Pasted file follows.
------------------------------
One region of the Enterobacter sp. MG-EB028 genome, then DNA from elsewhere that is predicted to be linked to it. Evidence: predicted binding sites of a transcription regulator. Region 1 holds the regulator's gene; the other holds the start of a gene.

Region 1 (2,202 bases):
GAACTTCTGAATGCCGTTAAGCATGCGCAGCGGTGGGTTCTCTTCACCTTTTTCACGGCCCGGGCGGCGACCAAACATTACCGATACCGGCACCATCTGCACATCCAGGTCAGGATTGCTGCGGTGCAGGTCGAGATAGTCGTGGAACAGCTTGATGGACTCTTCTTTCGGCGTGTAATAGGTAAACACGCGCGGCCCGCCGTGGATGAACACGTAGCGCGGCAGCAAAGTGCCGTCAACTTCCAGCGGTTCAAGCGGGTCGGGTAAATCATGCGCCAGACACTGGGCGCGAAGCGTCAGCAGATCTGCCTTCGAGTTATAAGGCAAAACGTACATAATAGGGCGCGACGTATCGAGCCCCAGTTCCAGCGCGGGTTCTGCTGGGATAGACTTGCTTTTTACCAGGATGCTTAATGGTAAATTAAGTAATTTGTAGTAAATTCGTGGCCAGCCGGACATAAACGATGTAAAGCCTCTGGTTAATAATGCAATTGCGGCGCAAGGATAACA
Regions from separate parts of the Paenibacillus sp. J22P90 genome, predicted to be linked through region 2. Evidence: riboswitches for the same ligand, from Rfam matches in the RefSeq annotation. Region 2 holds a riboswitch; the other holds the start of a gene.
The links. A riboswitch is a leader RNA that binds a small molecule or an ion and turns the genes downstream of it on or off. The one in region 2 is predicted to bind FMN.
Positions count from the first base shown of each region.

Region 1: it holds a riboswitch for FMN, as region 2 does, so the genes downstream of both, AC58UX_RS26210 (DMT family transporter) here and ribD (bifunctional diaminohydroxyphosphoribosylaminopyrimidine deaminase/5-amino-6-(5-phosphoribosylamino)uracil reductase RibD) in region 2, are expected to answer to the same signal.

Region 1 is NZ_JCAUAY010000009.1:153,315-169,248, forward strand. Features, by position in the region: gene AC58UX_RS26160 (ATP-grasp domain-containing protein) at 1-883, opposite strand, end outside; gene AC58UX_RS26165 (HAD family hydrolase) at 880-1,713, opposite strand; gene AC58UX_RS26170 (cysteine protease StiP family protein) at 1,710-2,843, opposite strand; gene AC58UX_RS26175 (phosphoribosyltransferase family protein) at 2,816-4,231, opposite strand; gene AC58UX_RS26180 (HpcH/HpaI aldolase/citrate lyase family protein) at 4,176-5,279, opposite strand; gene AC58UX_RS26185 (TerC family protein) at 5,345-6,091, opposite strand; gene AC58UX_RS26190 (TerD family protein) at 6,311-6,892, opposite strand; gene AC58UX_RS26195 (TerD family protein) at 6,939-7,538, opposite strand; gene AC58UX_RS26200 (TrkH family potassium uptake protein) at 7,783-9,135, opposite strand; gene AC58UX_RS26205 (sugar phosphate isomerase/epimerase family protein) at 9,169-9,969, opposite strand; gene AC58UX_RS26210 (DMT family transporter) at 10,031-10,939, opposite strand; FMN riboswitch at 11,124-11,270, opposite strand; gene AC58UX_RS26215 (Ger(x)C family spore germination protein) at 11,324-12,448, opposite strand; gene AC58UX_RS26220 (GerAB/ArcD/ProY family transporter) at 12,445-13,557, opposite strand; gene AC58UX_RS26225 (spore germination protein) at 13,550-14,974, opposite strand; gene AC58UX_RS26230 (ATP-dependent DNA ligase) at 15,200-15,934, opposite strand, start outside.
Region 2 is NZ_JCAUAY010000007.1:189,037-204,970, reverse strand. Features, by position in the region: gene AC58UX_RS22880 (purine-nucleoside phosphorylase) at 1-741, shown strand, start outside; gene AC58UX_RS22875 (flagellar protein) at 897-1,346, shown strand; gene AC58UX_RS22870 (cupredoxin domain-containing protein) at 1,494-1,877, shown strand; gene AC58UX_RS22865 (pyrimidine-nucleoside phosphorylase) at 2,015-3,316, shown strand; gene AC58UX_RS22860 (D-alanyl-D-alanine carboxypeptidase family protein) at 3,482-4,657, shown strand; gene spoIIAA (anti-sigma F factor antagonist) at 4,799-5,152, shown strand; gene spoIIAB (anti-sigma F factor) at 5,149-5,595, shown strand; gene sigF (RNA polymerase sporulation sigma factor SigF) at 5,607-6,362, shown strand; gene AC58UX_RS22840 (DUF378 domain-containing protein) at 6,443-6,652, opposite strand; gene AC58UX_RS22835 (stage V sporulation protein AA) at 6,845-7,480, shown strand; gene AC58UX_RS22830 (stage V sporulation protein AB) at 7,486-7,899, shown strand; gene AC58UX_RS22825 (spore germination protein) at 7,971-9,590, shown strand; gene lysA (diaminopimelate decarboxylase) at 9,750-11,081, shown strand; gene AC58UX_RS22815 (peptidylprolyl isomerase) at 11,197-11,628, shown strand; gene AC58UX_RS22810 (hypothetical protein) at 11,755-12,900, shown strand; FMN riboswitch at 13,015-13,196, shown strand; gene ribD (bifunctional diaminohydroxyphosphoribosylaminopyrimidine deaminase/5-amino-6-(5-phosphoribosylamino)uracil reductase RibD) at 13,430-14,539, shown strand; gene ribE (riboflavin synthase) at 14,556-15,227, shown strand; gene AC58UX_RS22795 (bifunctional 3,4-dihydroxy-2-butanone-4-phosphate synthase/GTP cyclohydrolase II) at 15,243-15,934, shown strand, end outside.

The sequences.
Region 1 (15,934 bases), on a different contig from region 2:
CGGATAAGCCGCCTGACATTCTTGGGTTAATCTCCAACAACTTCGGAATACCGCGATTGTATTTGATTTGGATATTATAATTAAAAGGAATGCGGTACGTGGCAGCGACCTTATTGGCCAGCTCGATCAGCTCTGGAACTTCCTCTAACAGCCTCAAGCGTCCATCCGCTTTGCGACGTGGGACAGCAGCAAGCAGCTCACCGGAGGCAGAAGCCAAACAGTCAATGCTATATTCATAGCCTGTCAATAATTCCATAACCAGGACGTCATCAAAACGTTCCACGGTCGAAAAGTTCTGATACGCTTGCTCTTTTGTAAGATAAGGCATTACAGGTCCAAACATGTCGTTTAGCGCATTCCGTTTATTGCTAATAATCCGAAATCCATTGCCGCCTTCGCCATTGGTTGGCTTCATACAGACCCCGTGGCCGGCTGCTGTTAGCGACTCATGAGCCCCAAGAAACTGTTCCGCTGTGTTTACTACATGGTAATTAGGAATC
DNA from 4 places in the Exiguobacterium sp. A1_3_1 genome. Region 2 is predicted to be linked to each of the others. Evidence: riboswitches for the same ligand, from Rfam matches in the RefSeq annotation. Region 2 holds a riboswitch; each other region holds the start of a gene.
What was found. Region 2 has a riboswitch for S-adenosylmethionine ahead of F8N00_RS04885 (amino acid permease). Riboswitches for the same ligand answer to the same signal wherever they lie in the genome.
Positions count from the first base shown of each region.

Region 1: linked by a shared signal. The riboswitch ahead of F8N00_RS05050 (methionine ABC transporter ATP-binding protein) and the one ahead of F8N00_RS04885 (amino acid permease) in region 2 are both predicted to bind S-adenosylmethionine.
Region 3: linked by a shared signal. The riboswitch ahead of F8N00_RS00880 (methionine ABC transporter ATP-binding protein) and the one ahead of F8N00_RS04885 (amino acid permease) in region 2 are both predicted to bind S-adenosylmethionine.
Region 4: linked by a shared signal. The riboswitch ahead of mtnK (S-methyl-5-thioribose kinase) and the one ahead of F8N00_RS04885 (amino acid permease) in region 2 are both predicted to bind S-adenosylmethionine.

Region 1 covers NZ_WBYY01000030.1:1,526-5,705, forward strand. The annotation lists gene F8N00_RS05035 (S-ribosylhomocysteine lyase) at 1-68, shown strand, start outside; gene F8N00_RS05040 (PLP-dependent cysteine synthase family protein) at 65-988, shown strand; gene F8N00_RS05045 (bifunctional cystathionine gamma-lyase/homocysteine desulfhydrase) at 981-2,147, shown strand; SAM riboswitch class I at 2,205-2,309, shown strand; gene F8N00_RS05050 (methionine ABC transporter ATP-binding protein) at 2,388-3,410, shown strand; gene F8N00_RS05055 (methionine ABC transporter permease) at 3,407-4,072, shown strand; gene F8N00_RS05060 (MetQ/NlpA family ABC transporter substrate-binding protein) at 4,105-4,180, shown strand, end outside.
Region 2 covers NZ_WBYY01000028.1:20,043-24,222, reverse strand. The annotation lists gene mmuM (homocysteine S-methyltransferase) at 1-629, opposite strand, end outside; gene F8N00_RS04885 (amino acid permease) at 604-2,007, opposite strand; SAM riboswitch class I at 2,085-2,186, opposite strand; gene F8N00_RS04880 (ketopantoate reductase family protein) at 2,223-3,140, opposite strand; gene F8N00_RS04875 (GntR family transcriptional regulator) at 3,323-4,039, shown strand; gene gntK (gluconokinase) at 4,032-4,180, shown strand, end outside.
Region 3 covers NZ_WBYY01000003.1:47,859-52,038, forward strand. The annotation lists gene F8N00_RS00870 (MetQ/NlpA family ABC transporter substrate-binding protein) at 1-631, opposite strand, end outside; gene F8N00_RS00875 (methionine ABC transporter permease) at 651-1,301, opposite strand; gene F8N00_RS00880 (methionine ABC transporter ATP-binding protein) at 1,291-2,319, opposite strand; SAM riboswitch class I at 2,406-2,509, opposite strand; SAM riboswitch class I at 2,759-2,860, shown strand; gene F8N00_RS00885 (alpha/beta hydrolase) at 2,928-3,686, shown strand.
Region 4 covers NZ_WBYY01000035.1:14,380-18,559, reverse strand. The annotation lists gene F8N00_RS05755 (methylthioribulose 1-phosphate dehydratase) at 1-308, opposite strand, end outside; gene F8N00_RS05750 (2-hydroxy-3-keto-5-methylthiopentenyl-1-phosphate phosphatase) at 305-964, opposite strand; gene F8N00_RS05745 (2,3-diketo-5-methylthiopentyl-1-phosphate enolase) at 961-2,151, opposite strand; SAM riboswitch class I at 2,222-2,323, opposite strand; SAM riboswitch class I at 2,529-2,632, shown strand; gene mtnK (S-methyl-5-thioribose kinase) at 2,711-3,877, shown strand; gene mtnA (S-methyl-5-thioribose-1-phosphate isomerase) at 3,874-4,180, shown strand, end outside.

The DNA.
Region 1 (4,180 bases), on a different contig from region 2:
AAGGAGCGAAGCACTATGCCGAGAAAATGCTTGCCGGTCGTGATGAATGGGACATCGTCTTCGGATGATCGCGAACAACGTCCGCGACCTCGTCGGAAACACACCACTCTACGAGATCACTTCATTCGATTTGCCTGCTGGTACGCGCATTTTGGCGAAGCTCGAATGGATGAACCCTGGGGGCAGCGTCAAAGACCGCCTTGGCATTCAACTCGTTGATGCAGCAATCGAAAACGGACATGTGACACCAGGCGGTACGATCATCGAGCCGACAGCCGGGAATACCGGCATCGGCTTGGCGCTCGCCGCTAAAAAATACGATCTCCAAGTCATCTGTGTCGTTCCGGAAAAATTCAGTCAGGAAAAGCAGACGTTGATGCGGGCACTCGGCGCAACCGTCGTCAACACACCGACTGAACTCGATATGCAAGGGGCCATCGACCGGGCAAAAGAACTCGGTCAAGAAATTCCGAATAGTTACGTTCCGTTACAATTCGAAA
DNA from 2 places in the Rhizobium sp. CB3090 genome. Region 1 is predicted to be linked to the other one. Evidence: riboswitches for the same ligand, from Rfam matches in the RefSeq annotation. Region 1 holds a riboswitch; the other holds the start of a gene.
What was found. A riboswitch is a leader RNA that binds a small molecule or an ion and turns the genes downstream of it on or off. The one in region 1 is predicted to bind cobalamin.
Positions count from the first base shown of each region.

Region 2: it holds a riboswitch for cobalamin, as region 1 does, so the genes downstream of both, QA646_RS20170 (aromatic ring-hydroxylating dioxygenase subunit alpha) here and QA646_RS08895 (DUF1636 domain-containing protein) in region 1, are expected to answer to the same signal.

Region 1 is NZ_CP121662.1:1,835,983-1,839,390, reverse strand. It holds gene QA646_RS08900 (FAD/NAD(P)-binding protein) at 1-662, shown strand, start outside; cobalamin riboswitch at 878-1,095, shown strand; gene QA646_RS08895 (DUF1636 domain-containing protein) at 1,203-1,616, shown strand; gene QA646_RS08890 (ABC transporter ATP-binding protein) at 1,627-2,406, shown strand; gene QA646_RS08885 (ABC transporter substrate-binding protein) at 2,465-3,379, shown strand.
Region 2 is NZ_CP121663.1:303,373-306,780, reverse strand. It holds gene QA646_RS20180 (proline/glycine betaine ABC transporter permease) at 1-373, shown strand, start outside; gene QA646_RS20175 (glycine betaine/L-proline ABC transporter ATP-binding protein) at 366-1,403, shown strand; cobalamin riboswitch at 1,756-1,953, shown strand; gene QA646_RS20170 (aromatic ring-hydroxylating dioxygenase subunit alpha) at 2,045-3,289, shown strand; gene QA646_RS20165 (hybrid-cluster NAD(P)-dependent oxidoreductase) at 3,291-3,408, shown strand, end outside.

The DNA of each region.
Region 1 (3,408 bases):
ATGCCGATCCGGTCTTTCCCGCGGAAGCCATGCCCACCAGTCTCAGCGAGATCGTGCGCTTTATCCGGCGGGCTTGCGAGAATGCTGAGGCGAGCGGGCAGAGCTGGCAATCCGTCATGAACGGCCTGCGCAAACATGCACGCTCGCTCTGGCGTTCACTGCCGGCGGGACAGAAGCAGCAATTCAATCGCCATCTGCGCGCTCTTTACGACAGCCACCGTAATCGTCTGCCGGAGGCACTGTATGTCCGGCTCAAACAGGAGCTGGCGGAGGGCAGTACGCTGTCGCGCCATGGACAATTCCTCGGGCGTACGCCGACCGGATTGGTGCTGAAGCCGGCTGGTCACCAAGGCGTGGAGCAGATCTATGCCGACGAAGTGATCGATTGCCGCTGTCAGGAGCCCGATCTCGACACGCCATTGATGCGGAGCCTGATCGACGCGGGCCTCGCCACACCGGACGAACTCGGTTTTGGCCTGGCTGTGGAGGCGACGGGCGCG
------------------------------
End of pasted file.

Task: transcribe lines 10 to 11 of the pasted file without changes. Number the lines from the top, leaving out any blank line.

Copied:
The sequences.
Region 1 (15,934 bases), on a different contig from region 2: